April 17, 2024

FTA With UK Alone May Not Lead To Big Surge In India’s T&A Exports

Even as India and the UK are close to concluding talks on a Free Trade Agreement (FTA), experts and observers in the textiles and apparel sector are of the view that the agreement may not fetch the desired results unless the industry gears up to manufacture right kind of product mix at competitive pricing.

Currently, the Indian manufacturing is primarily focused on cotton-based garments (and that too primarily casual wears), while UK’s T&A import basket is significantly in favour of manmade-based apparel. The experts strongly aver that within MMF, the industry will have to diversify into garment categories like performance wear, active wear, sportswear and other specialised garments which make a big chunk of UK’s import basket.

Experts believe that with a right kind of offering at right pricing, India can significantly boost its apparel exports to the UK once FTA between the two countries is signed. The FTA will enable Indian garment exporters to export to the UK market at zero duty as against around 10 per cent duty at present. Currently, countries like Bangladesh, Sri Lanka and Pakistan export at zero duty and thus enjoy a distinct edge over India.

India’s annual apparel exports to the UK hovers around $1 billion. Overall, the UK imports garments worth around $24 billion annually. India’s total exports basket for garments to the overseas markets stands at around $16 billion, of which around $12 billion is contributed by the US and EU markets. Market observers are of the view that since the UK is one of India’s traditional markets, it would be much easier to expand its share with right product mix as also quality services.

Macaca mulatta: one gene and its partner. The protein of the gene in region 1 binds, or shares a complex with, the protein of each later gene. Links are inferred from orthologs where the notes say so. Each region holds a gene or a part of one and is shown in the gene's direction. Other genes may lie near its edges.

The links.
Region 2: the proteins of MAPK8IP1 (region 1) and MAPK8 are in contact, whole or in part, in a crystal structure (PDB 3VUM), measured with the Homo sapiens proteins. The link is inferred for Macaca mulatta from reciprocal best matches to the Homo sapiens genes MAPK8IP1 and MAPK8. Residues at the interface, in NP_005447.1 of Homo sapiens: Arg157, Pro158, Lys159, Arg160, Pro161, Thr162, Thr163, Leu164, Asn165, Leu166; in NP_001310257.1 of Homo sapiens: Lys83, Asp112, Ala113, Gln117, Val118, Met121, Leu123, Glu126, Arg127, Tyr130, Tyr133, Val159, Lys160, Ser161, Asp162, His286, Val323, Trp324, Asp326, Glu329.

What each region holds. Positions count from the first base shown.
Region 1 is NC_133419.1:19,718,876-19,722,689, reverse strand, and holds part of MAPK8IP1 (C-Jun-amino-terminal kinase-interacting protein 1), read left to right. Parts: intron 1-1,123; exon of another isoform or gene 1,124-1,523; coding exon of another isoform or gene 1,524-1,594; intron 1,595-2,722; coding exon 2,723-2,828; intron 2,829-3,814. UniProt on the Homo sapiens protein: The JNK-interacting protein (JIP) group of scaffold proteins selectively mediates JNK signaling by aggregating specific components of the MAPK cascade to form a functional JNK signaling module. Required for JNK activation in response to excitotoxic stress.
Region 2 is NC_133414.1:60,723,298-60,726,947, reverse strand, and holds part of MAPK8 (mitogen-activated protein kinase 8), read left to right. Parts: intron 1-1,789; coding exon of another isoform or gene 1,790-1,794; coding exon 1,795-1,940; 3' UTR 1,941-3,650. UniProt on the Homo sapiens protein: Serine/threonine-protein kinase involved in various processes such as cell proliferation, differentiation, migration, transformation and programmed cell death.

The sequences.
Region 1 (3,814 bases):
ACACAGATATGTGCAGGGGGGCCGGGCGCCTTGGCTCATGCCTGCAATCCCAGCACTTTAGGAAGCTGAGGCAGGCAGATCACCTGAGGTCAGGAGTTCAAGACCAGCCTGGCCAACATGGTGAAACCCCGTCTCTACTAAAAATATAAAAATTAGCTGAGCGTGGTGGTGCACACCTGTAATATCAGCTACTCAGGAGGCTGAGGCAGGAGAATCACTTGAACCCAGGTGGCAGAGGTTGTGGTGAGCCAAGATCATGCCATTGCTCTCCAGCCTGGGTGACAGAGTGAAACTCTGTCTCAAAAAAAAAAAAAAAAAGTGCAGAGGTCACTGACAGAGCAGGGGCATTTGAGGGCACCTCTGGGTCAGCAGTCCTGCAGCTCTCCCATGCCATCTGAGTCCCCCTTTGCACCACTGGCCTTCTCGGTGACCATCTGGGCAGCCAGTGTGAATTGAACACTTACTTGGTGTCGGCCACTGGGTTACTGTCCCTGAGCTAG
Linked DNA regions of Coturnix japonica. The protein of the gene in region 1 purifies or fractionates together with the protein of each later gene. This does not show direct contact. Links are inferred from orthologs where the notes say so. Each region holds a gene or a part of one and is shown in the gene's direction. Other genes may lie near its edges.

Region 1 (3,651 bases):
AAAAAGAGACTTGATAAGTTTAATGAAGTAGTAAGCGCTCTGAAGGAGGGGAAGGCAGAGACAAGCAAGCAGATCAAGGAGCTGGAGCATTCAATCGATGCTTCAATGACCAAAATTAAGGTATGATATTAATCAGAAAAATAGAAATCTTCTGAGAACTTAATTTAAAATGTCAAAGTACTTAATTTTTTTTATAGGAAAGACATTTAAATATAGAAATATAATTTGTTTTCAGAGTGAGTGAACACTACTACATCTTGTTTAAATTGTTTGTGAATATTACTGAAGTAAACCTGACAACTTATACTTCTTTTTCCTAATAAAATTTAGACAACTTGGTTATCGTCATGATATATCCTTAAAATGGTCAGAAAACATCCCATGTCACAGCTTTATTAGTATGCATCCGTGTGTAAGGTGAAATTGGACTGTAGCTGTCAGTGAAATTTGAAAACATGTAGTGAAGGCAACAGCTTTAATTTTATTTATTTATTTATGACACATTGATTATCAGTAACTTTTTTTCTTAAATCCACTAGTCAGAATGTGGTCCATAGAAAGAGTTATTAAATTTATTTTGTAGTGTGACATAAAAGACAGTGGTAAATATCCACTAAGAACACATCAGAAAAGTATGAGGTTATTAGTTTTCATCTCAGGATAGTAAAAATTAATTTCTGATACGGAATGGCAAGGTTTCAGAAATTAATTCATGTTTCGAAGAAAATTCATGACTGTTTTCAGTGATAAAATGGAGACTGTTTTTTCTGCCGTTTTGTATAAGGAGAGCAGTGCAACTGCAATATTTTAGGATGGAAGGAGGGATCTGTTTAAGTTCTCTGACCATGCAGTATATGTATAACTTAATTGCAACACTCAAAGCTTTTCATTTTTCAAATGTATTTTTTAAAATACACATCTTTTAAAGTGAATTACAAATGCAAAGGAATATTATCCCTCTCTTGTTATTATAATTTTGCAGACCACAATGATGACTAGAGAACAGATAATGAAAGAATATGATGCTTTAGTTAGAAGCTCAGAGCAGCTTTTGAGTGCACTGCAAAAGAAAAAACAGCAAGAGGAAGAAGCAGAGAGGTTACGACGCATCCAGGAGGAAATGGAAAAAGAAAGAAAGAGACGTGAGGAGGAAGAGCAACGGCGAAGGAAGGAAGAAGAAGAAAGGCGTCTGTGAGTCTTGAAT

“After several rounds of talks, we are at a very advanced stage of negotiation and hopefully the FTA will be signed soon. This will be a game changer for industry like textiles & apparel, where we are struggling to increase our share in the global market. The UK is a market where India has its presence for long and hence it would be much easier to expand from a smaller base. However, it remains to be seen how as a country we tweak our product mix and cater to that market which is quite conscious about quality and services,” says Prashant Agarwal, Joint Managing Director, Wazir Advisors.

“The India-UK FTA will be a major breakthrough for the Indian T&A sector, which definitely calls for a trigger in the given situation where for the last couple of years the global market has faced multiple headwinds. In the long run, it should have a greater ramification as the industry, backed by schemes like PLI, gets encouraged to invest in newer MMF areas in order to meet a much larger requirement of the global market. While the government is trying to create conducive scenario by putting in place the FTA, as an industry we also will have to gear up to avail the emerging opportunities by creating right kind of product offering,” states Rahul Mehta, past president & chief mentor, Clothing Manufacturers Association of India (CMAI). The Mumbai-based association has recently launched an initiative wherein it is promoting home grown apparel brands in the overseas markets.